Barricades Bulletin, Special Edition
|Organisation:||Young Socialists [DLP]|
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Commentary From The Cedar Lounge Revolution
9th May 2011
This document was issued on 25th August and is perhaps best seen as being of a piece with other materials in the Archive from the 1969-1970 period. This document, one of a series, was issued by the youth section of the Derry Labour Party and perhaps points up the difficulties implicit in organising on a left platform in Derry, and more broadly Northern Ireland, during this period.
The Derry Labour Party was founded in 1965 by Willie Breslin, Ivan Cooper and Dermie McClenaghan. Willie Breslin gave the following testimonial as regards the DLP at the Bloody Sunday Inquiry in 2002:
…the Derry Labour Party had been founded in 1965 in an attempt to tackle social injustices that were rife in Derry at the time, affecting both the nationalist and loyalist working class people of Derry. The party had approximately 40 members in 1965, consisting of trade unionists, teachers and businessmen. These numbers increased steadily and, by 1968, the party had to divide into two branches as they could not find venues large enough to host meetings with all party members.
Unsurprisingly Breslin alluded to the tensions the party faced.
A number of the party members were also elected to the Citizens Action Committee (CAC). Mr Breslin said that, after the Stormont elections in 1969, the CAC became largely ineffective, so he suggested that Ivan Cooper, John Hume and Claude Wilson should stand as candidates in the local elections. Ivan Cooper and John Hume were both elected. However, Mr Breslin said that the manner in which the election was approached missed the opportunity to cross the sectarian divide. Issues such as poor housing, unemployment and low pay were issues affecting both Catholics and Protestants and he felt that the civil rights movement could have enabled a move away from sectarianism. He said that the Battle of the Bogside proved to be a death knell for the Labour Party, along with many other parties: many people dropped out of politics or stopped voting, and the party lost a number of people to the communist ideology of the Official Republican movement.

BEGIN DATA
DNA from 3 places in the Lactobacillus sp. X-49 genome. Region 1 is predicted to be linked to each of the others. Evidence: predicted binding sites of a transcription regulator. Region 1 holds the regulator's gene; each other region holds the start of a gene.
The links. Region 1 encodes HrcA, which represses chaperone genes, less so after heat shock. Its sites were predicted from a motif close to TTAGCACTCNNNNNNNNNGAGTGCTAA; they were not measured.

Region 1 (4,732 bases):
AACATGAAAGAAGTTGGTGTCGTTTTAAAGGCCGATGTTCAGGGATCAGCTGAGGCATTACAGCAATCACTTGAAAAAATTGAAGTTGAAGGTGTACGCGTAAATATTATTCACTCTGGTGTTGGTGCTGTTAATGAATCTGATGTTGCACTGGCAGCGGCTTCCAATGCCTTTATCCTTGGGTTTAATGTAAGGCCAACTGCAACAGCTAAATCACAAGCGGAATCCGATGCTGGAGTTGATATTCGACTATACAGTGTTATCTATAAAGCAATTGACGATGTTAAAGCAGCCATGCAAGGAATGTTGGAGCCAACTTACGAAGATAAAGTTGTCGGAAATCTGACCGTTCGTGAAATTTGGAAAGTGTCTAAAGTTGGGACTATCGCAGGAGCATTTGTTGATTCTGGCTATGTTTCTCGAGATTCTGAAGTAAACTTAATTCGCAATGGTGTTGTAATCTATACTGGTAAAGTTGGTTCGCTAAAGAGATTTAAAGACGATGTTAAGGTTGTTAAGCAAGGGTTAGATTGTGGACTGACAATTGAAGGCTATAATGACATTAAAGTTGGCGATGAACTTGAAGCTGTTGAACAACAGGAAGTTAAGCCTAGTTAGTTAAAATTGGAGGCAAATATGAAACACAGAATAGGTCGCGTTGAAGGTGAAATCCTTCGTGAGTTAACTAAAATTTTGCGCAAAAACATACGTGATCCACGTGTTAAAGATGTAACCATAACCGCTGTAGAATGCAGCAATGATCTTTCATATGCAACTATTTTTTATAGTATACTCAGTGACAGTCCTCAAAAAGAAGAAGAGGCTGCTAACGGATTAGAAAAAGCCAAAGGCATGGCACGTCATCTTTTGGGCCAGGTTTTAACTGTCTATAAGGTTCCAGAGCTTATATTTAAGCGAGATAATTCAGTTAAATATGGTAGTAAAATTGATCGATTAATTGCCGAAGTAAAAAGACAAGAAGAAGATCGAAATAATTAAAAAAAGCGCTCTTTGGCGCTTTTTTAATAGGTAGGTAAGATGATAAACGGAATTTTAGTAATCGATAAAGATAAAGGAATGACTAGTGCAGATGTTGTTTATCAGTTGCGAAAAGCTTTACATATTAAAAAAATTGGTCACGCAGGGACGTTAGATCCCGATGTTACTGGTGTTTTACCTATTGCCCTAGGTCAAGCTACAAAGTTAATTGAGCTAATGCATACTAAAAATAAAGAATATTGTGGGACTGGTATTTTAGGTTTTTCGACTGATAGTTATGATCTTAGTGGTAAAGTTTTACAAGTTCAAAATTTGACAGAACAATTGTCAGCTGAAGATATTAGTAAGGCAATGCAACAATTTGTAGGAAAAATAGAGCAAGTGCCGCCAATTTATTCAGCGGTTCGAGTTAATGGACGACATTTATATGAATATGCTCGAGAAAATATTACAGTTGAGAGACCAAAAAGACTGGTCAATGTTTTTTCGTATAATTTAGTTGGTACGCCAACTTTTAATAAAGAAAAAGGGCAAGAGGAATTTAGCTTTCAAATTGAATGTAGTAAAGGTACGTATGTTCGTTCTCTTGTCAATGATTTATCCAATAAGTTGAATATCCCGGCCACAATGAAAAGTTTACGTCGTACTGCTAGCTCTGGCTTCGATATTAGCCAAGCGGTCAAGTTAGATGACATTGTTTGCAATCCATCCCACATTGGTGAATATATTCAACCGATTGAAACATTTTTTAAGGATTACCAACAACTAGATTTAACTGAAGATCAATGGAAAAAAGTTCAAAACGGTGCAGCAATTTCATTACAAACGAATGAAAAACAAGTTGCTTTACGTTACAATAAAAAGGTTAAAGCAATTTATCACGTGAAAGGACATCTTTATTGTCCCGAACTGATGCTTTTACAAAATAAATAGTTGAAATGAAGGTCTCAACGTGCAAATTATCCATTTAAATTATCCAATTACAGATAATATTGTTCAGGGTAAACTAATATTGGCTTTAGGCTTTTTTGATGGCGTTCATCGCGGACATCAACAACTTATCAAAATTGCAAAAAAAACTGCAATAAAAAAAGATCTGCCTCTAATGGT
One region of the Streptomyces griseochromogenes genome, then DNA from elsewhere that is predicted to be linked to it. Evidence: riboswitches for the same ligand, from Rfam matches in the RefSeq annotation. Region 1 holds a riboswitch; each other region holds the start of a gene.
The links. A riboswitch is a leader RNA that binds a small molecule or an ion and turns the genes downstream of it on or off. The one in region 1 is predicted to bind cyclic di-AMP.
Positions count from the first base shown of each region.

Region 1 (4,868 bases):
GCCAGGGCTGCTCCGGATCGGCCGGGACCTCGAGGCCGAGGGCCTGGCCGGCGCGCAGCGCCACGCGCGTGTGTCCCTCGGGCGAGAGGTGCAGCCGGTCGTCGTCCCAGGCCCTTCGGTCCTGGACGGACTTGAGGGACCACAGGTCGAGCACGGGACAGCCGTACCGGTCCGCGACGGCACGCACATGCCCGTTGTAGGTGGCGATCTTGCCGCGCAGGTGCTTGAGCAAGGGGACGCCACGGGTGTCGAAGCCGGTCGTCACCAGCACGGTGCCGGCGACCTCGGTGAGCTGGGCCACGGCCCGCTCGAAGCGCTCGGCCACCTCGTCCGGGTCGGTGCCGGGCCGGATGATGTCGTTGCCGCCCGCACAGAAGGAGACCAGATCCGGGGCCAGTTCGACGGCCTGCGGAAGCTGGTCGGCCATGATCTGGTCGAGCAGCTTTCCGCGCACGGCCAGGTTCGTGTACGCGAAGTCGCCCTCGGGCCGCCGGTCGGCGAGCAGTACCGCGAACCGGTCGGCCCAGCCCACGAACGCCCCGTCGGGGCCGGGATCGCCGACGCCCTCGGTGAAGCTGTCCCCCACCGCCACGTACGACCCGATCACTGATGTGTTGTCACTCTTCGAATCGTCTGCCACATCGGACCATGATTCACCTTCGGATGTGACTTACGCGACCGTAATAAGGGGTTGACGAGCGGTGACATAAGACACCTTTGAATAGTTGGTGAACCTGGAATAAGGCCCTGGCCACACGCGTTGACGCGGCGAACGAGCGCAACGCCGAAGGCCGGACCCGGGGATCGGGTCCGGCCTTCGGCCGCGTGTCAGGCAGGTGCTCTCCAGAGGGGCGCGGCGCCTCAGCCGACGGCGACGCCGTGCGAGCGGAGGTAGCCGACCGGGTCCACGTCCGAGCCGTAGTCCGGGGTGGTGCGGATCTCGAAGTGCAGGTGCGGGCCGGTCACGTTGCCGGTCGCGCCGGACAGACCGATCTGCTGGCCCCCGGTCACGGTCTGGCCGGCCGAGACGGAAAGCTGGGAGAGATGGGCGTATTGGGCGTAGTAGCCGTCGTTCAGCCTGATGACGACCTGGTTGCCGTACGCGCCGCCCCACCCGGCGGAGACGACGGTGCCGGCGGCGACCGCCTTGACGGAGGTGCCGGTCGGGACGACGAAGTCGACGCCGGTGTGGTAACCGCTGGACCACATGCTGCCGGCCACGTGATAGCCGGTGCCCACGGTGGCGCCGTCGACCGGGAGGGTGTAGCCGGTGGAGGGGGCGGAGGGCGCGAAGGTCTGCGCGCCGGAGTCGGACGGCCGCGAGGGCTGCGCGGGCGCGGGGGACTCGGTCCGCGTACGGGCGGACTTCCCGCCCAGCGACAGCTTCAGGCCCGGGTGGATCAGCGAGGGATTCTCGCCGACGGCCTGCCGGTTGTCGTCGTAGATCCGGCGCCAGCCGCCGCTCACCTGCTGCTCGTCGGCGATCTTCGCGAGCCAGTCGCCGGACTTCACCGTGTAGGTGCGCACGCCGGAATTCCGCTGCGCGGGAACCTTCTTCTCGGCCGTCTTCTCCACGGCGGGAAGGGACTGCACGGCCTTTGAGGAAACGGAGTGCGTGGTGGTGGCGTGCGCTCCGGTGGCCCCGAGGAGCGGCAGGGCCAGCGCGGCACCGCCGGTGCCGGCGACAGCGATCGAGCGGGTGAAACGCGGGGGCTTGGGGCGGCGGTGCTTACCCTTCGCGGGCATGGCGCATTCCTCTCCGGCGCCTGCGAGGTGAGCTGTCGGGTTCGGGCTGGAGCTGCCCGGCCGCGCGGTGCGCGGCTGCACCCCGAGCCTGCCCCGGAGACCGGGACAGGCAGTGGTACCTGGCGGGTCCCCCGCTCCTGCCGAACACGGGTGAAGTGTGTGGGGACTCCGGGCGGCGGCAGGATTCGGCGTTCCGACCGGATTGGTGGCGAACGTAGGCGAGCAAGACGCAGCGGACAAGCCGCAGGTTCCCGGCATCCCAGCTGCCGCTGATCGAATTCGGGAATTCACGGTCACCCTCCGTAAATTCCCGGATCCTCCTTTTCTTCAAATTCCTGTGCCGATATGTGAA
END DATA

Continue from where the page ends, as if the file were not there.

A number of those involved in the Young Socialists went on to Militant and later the Socialist Party. Indeed it is clear that there were strong links at the time between Militant and YS members of the DLP with extracts from other issues of Barricades Bulletin being printed by Militant [as can be seen here ].
This particular edition provides a single broadsheet the main article criticises then British Prime Minister Harold Wilson’s talks with Unionist PM Chichester-Clark. It argues that:
There should be an immediate conference representative of Labour Parties, trade unions and radical CR groups to draw up a programme for power. Such a programme should be based on policies and slogans which cut across the religious divide. It should, for example, demand legislation for a minimum wage, equal pay for women, state take over of banks and big business in order to take control of industry out of the hands of profiteers…. Going forward on such a programme we would still have a hope of undercutting the religious divide.